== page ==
What do Sir David Attenborough, Craig Doyle and Keith Floyd have in common? They're all fakes according to Jim Wriddle, who worked in the BBC canteen for more than thirty years.
Jim, who has now left the BBC, makes the staggering claim that Sir David Attenborough's much acclaimed documentary programmes such as 'Life on Earth' were mostly filmed at Twycross Zoo.
In his amazing rip-off tip-off, Jim told us: "Surely no-one can honestly believe that the BBC really spent all that money on projects like Life on Earth?
"Can you really imagine all the cash that would have been involved in flying Sir David and his crew to the four corners of the globe?"
On top of his canteen duties, he spent a lot of time in the studios providing refreshments for actors, presenters and crew members.
"Don't let them pull the wool over your eyes," said Jim. "I got to know what went on. Most of that 'Life on Earth' farce was filmed at Twycross Zoo - and that includes the famous scene in which Sir David mingles with a family of gorillas.
"The really clever bit, though, was the way they filmed the overseas locations. The BBC bought in cheap, foreign films and - thanks to computer technology - ingeniously superimposed Attenborough onto them back at Broadcasting House. It's a trick they use frequently."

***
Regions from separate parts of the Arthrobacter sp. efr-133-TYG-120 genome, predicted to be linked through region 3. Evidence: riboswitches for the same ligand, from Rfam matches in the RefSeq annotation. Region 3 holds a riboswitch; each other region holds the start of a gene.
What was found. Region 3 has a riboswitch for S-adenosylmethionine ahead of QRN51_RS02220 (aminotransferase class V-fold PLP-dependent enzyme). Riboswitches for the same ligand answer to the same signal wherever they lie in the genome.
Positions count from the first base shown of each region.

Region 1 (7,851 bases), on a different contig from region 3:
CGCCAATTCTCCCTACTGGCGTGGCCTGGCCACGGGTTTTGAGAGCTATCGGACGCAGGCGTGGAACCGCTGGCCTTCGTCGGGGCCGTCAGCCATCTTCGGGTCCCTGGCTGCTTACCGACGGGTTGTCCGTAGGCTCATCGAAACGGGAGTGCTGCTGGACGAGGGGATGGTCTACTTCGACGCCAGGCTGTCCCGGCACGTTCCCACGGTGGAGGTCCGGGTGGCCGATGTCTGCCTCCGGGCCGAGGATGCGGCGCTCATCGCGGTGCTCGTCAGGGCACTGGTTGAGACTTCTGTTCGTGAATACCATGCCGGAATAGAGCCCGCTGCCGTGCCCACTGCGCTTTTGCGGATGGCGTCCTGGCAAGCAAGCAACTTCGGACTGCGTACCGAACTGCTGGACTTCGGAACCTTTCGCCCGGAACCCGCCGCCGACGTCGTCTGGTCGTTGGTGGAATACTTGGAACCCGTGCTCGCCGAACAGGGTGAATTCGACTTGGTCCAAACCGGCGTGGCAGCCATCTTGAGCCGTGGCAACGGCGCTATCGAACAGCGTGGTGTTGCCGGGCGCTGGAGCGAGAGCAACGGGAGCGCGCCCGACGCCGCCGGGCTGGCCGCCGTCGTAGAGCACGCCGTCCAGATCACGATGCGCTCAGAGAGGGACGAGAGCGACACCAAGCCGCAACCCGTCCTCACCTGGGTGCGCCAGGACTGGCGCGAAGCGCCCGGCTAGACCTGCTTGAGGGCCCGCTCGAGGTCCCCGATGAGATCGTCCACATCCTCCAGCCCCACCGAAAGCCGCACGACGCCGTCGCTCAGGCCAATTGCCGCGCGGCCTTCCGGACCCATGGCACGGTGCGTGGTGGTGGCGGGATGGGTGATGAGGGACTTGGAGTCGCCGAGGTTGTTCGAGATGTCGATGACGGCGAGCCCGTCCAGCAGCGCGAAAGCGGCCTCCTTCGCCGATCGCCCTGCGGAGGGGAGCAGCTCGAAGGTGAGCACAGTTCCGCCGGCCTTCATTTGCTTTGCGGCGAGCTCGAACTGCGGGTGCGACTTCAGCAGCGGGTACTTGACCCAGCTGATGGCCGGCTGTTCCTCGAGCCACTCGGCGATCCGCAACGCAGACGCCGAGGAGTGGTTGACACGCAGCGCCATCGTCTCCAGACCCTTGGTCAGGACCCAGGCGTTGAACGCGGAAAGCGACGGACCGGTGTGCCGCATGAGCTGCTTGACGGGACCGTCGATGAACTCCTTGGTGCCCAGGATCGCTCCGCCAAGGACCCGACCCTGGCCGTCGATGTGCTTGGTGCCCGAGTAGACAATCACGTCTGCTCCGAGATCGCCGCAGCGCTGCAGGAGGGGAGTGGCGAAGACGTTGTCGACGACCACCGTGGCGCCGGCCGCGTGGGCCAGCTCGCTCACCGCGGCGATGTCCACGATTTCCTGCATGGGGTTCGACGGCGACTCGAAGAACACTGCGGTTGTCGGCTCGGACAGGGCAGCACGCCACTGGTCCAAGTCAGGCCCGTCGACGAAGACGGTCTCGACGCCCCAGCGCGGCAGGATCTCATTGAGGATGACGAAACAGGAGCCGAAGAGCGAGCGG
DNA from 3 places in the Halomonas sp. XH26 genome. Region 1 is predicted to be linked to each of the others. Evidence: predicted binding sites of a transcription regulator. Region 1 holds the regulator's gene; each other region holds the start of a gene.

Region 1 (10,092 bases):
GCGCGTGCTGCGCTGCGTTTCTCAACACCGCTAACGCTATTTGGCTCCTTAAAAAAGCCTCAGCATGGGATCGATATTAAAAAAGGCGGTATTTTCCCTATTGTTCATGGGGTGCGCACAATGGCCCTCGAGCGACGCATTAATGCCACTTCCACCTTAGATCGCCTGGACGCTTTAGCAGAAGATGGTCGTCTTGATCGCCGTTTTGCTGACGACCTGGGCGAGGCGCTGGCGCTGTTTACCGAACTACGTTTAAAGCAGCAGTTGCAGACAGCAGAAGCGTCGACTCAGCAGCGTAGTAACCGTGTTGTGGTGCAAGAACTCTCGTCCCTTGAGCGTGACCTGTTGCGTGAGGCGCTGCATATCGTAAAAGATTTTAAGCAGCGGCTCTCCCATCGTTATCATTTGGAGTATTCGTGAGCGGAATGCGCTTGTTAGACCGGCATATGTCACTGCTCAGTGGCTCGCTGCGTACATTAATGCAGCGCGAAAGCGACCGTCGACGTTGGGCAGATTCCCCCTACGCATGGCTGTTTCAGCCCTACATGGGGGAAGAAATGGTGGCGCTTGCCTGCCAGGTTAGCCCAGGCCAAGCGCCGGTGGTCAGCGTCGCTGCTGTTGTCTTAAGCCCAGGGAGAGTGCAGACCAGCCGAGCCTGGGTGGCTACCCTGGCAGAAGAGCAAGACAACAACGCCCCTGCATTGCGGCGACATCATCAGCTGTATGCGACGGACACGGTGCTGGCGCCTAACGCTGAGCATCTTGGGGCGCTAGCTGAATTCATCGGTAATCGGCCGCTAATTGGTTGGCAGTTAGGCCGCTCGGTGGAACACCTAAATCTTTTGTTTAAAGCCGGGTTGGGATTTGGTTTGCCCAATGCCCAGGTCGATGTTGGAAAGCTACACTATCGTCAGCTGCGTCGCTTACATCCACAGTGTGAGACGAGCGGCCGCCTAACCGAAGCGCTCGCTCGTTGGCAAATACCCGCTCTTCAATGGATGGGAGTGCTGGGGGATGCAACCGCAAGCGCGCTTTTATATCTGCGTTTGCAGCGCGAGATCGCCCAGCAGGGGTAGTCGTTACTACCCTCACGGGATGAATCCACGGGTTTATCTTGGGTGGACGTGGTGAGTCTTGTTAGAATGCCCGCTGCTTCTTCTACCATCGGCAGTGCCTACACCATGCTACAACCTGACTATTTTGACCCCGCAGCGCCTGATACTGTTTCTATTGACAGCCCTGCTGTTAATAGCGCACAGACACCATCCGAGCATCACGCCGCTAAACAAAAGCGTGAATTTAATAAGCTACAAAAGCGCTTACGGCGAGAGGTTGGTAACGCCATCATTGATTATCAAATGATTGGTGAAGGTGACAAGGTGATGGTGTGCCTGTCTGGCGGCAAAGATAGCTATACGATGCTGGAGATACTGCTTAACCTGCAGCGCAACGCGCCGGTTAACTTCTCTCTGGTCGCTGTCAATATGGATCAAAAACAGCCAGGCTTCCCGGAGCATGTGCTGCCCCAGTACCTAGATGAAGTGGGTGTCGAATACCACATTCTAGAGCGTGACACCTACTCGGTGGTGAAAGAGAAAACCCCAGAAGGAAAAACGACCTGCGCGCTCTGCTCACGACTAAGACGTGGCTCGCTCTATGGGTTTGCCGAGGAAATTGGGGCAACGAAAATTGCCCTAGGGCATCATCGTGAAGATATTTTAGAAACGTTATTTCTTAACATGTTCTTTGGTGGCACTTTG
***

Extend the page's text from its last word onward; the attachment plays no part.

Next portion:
Jim makes another startling claim: "Travel shows are done exactly the same way. Take Holiday for instance. The next time you see Craig Doyle prancing along a sun-kissed beach with waving palm trees, don't get jealous.
"It's all done with the aid of computers here in London. Craig doesn't travel well at all - he doesn't even have a passport - and takes his holidays in Great Yarmouth where he owns a caravan."
And that's not all. Jim goes on: "Keith Floyd's cookery programmes were all done in the same way. Floyd on Africa - that's a laugh - they should have called it Floyd in the BBC Kitchen and Canteen. This is just the tip of the iceberg," he told us.
"The BBC make everything on a shoe-string budget. It's not fair that decent hard-working licence-payers should be treated in this way. I've worked it out on my calculator that they could reduce the cost of a colour licence to less than £10 and still have money in the kitty."
A BBC spokesman declined to comment on Jim's accusations, but his psychiatrist said, "Mr Wriddle has been under a lot of strain just lately."